According to a study by the Public Affairs Research Council of Alabama, local courts and the AOC collected $166 million in 2011, but more than 40 percent of that went to agencies or activities other than the courts. Some of those dollars go toward things related to the justice system, like indigent defense, prosecutors, jails and local funds available to the court. But others fund things that have nothing to do with criminal justice, like county general funds, state museums and parks.

“There is a notion that you pay all these court costs and they help fund the courts, but that’s just not true,” Helms said. “The vast majority of court costs, fees and fines go to all these other entities that aren’t court related. What has happened, quite frankly, is over the years when these entities have needed funding, the state has increased court costs.”

For instance, Mobile County courts were hoping for an additional $800,000 to keep basic operations adequately funded this year and didn’t get it. Yet, according to data collected by the circuit clerk’s office, the same courts disbursed more than $7 million to non-court functions in 2016 from court fines and fees collected locally. Data shows $4.5 million went to the state general fund, $52,000 went to conservation efforts and nearly $20,000 went to America Village, a “history and civics education center” in central Alabama. More data on recent disbursements made by local courts is available at lagniappemobile.com.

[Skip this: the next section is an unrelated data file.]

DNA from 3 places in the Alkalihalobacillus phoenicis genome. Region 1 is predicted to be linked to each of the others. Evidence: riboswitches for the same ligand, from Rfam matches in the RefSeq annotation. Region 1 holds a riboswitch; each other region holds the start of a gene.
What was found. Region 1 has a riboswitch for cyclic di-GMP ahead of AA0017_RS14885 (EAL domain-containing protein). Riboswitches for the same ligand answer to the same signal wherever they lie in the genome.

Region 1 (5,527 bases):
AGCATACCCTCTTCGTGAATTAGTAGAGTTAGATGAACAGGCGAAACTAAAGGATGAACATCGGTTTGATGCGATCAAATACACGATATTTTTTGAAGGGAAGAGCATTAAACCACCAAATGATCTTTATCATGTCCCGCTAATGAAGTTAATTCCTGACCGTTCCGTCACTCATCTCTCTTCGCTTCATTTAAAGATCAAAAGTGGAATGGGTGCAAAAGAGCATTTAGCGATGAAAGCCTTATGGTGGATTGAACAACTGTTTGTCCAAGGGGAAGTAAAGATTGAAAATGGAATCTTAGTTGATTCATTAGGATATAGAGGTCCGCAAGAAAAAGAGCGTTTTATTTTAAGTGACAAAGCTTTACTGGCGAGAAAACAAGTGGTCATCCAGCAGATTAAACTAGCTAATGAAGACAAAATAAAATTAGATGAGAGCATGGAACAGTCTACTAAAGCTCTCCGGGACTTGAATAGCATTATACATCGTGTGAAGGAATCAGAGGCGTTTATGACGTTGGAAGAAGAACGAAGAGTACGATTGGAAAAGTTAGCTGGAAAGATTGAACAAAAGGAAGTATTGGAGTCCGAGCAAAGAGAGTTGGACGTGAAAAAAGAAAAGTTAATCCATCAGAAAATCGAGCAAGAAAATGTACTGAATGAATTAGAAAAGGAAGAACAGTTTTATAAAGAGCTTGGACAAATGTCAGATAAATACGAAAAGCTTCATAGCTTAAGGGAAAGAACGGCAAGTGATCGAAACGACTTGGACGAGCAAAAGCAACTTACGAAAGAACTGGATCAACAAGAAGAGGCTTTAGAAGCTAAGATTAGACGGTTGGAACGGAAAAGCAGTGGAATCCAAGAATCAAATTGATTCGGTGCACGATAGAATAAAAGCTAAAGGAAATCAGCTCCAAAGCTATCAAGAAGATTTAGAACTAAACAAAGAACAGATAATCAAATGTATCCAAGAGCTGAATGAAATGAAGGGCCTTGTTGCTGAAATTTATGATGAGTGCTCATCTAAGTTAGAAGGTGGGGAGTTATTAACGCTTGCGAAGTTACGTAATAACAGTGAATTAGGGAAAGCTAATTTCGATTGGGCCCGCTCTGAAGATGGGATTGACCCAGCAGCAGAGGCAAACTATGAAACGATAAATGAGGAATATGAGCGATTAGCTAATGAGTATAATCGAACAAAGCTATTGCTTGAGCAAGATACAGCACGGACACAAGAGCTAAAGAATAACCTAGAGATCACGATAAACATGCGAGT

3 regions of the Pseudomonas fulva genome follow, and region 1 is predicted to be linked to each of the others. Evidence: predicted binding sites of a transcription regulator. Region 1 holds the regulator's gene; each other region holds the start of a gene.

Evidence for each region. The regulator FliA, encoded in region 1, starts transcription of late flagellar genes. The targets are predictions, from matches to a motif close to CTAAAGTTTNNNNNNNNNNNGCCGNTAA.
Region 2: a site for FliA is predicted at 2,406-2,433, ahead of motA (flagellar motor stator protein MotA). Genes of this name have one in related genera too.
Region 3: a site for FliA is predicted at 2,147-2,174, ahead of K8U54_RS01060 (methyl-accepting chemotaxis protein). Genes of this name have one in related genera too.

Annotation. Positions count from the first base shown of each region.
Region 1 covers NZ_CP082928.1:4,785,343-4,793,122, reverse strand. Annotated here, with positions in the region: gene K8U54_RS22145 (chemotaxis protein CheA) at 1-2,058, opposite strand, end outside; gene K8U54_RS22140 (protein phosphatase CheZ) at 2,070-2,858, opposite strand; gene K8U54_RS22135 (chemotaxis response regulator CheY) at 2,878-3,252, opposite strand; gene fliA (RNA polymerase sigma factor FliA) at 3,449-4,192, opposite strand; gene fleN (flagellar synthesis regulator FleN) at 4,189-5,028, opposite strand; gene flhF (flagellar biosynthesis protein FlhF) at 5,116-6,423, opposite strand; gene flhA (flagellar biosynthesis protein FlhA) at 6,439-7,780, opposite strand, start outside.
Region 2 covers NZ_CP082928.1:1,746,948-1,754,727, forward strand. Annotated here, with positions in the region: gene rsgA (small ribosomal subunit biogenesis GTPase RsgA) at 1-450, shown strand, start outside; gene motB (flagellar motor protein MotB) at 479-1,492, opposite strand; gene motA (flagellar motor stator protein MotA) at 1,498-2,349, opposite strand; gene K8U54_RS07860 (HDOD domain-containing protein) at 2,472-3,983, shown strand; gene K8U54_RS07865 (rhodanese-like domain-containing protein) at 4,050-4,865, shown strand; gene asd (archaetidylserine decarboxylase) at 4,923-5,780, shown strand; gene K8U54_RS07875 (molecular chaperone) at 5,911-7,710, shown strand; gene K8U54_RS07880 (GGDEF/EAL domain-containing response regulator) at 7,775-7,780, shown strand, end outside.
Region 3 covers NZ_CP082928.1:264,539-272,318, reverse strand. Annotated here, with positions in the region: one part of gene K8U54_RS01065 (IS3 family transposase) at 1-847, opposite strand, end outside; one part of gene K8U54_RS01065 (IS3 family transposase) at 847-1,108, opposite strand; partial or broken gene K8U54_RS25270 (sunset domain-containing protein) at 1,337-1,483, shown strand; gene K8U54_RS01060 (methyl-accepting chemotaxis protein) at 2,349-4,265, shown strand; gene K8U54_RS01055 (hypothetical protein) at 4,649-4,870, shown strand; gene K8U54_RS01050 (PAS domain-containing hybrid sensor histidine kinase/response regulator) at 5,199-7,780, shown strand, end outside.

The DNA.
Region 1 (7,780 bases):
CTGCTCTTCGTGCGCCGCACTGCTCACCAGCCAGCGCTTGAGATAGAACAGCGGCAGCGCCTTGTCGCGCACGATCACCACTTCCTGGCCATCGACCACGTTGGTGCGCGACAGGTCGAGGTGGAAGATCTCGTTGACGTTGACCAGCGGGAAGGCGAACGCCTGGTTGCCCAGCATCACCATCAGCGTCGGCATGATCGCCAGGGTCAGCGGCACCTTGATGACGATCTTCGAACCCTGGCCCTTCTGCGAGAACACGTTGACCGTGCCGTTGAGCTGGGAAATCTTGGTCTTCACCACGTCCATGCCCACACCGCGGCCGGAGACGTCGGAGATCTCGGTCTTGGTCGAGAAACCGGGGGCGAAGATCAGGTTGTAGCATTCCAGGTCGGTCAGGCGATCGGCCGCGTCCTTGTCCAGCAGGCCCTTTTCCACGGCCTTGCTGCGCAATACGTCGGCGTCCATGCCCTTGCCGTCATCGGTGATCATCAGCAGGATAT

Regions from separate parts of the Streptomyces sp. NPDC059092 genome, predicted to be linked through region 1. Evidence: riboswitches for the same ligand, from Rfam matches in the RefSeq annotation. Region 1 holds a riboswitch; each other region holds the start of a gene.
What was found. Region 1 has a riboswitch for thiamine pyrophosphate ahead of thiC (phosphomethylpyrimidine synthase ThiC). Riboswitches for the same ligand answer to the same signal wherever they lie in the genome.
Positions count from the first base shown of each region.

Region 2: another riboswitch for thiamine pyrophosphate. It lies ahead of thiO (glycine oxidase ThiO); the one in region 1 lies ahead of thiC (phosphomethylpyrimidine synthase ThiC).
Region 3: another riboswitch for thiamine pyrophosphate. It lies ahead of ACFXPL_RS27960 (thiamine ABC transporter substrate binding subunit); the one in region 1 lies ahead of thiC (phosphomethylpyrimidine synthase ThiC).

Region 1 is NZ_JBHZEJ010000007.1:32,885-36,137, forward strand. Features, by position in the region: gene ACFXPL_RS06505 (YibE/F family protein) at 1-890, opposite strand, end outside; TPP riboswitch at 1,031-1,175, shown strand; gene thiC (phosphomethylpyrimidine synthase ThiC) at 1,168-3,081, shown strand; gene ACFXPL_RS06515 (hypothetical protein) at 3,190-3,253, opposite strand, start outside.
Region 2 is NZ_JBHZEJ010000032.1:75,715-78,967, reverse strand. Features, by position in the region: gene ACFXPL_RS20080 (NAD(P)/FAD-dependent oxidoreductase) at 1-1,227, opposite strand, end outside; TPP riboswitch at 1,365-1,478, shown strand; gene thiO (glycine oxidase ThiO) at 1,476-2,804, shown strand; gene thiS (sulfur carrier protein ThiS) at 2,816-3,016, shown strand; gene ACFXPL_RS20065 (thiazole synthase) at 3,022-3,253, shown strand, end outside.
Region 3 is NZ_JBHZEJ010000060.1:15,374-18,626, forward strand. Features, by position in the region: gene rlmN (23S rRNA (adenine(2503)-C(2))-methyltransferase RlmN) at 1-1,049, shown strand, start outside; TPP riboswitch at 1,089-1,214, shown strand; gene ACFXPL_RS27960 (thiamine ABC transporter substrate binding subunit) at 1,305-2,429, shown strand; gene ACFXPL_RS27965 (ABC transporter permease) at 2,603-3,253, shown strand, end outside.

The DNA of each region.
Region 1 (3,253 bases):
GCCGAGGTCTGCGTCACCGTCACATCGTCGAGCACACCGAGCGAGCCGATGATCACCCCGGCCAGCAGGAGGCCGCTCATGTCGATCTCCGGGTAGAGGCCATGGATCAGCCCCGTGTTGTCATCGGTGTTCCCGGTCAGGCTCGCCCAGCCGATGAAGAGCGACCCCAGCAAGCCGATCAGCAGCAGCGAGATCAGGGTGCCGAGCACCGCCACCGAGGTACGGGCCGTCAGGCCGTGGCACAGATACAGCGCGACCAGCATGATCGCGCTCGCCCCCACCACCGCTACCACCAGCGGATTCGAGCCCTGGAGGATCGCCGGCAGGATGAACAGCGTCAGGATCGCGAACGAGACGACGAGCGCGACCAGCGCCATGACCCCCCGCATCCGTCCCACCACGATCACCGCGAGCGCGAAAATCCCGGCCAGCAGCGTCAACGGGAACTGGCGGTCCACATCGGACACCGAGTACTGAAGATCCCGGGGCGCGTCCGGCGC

Lockett has been sounding the alarm about an impending “crisis” in the local court system since the fall of 2017, but even with millions passing through local coffers, neither he nor Helms think courts should be generating the funds they need to keep their operations afloat locally.

Helms said “it’s not a good way to fund the courts” and Lockett said adequate court funding “should be an obligation under the general fund of Alabama.”

“What Alabama has done is try to fund court operations with court costs, which is just an absolutely horrible way to do business,” Lockett said. “You get to the point where the judge begins to develop, at least indirectly, a financial interest in cases, which they should never have.”

Lockett also noted, when court fees are raised to a certain amount, they can also prevent some people from accessing the court system altogether.